A motley crew of animals from New York's Central Park Zoo - Alex the showpiece lion, Marty, a zebra who dreams of a life beyond the bars, Melman, a neurotic giraffe and a sassy hippo called Gloria - take an exuberantly colourful trip into the wild jungles of Madagascar, their civilised city-folk attitude initially at odds with their new surroundings and much counter-culture fun and slapstick swiftly ensue in Dreamworks' new bright and breezy animated romp.
“When the zebra's in the zone ... leave him alone.”
When Marty's aspirations to have a gander at the world outside his enclosure lead him to Grand Central Station, his chums chase after him and cause a riot akin to Kong's Manhattan debut. The authorities deem that these animal antics are too much for the zoo to handle and the escapees, including a penguin special forces unit (“We've been ratted out, boys.”) and a couple of erudite chimps, are packed off in crates aboard a freighter bound for a Kenyan safari park. But, with the penguins lending a fateful flipper of intervention as they hijack the vessel with plans for sailing to Antarctica, our four bizarre heroes find themselves washed up on the white sands of a veritable Club Tropicana, where the resident despot, King Julien, lord of the lemurs, decides that these “New York Giants” would be ideal to protect his tribe from a nasty bunch of hyenas. And that, folks, is about the size of the set-up, suffice to say that the plot's flimsy premise barely stretches to cover the formulaic personality-clashes, friendship breaking and subsequent rekindling that we've come to expect from such light, crowd-pleasing fare. Its success is all down to personal taste, but I suspect few people would deny that Madagascar, despite being a sublime visual delight, is somewhat disappointing. Although it seems to possess all the necessary elements, there is a staleness to the proceedings that severely compromises the heart and soul of its characters. That, and a sense of humour that raises only the odd half-smile and never a full laugh, relegate the film to a much lower status than might have been expected, which is unfortunate considering the thought and passion that has been channelled into the animation.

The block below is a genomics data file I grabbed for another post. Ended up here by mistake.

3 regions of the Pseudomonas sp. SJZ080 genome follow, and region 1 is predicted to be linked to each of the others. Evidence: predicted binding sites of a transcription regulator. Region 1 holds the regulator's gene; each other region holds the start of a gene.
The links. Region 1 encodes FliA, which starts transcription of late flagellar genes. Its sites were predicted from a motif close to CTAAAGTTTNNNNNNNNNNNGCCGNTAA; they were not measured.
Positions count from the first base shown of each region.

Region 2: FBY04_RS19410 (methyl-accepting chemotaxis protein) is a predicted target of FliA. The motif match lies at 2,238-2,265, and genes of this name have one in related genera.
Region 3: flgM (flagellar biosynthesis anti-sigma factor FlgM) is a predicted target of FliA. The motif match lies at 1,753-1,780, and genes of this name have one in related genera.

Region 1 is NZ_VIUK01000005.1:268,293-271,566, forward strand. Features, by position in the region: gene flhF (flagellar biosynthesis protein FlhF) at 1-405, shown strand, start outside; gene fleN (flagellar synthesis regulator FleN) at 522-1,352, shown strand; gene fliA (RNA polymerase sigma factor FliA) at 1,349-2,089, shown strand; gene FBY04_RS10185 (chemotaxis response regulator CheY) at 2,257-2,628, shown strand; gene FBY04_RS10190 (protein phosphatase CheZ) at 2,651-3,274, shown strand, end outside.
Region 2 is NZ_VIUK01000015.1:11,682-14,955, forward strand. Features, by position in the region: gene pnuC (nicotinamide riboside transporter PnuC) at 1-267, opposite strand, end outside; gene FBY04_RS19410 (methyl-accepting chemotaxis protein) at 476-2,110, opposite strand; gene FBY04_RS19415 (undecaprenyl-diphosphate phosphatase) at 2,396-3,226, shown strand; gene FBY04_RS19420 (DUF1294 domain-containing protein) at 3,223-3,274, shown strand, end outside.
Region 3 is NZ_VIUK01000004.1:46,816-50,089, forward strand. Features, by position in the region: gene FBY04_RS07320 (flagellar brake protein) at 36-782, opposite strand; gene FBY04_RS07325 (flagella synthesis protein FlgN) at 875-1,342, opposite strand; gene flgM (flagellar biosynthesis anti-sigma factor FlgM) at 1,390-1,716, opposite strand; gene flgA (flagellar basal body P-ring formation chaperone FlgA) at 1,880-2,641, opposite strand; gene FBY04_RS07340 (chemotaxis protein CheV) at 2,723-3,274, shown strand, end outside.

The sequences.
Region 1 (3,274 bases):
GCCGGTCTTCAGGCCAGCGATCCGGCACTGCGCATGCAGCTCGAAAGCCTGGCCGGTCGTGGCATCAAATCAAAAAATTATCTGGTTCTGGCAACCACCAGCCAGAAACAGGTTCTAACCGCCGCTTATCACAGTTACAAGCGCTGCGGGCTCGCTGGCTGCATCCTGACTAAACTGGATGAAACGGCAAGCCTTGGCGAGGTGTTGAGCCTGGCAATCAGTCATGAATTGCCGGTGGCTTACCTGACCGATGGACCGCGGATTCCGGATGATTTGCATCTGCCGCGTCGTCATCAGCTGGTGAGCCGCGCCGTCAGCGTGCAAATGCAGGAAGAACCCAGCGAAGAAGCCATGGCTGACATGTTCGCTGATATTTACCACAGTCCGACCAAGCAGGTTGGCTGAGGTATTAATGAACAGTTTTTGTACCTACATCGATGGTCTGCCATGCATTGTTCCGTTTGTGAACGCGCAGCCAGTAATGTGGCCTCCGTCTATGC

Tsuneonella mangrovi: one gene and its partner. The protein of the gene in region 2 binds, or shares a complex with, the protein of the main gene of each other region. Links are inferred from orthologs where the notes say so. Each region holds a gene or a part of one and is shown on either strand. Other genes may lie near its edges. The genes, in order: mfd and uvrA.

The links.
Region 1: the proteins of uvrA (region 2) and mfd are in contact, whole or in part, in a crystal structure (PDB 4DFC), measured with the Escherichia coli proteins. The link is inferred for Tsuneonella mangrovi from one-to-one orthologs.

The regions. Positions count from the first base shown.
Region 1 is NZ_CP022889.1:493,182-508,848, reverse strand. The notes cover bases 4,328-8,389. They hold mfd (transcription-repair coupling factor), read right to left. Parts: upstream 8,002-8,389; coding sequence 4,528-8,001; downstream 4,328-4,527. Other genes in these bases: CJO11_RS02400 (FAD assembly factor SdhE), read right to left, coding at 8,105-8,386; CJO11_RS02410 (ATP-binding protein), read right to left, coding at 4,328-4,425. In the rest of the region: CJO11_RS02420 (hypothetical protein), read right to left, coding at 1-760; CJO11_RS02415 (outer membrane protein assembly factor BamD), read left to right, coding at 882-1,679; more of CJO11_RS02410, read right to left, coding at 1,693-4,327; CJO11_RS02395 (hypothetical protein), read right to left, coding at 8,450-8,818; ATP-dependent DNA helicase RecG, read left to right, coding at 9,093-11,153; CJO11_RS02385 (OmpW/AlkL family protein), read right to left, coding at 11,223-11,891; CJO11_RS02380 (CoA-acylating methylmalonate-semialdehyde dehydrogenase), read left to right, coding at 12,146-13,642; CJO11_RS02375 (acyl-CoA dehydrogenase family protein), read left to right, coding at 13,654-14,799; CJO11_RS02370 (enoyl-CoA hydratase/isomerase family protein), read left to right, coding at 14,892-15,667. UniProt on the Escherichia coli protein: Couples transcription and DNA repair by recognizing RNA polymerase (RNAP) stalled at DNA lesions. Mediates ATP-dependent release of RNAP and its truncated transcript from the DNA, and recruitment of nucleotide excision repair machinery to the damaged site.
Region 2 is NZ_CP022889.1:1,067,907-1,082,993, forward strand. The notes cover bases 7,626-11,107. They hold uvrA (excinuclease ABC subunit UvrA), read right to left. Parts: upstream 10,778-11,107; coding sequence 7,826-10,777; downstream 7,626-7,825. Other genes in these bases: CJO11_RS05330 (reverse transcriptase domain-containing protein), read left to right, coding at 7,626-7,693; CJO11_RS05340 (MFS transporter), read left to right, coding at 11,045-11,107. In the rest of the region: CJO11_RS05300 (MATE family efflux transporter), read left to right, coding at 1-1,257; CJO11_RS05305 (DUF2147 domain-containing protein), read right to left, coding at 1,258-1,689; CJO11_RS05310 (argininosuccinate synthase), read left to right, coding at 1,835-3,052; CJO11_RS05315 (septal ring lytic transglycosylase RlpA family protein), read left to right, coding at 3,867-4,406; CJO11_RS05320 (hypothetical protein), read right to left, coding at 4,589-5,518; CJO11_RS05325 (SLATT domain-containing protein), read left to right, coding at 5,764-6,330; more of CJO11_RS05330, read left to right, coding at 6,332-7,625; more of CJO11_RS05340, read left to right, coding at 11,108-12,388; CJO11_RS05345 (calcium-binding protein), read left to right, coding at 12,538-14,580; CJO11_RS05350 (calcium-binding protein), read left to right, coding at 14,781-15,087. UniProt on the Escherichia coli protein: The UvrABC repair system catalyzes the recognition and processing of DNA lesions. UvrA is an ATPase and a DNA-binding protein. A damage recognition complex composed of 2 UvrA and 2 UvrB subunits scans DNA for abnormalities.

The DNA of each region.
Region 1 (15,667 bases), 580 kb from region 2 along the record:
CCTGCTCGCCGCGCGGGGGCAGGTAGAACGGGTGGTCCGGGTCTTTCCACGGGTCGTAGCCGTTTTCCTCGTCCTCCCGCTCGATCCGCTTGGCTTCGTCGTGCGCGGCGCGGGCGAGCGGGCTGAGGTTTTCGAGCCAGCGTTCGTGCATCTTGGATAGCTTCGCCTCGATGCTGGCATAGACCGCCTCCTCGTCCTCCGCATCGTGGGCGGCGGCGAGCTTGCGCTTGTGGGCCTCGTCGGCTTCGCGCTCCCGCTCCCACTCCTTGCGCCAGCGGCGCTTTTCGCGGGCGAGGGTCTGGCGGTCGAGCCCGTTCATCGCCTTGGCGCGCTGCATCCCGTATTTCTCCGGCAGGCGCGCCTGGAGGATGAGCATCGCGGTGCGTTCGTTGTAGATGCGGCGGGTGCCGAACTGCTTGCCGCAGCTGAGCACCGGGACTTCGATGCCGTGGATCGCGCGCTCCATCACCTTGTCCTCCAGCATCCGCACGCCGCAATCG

“Oh, I'm not smiling - it's gas.”
The hippy-trippy visuals make tremendous use of the island setting with some smart action, such as our mismatched heroes blundering through the foliage or battling the dreaded “Foosa” amid fabulously intoxicating backdrops. The lush splendour of the jungle is beautifully achieved with a determination to concoct retina-soothing hues and a keen eye for detail. The dead crew of the crashed plane hanging in the trees makes for a neat image, as does the interior of the wrecked aircraft itself - a finely detailed environment even when it is filled with lemurs. And the magical oasis that awakens Alex's dormant predatory instincts is as hypnotically tranquil an idyll as you could wish for. The terrific contrast between the majestic tropics and the harsh monochrome one-shot view of Antarctica (“Oh, this sucks!”) is a nice visual hark back to the infinitely-superior Ice Age.
“If we had a lot of live people here, it wouldn't be called the wild, would it?”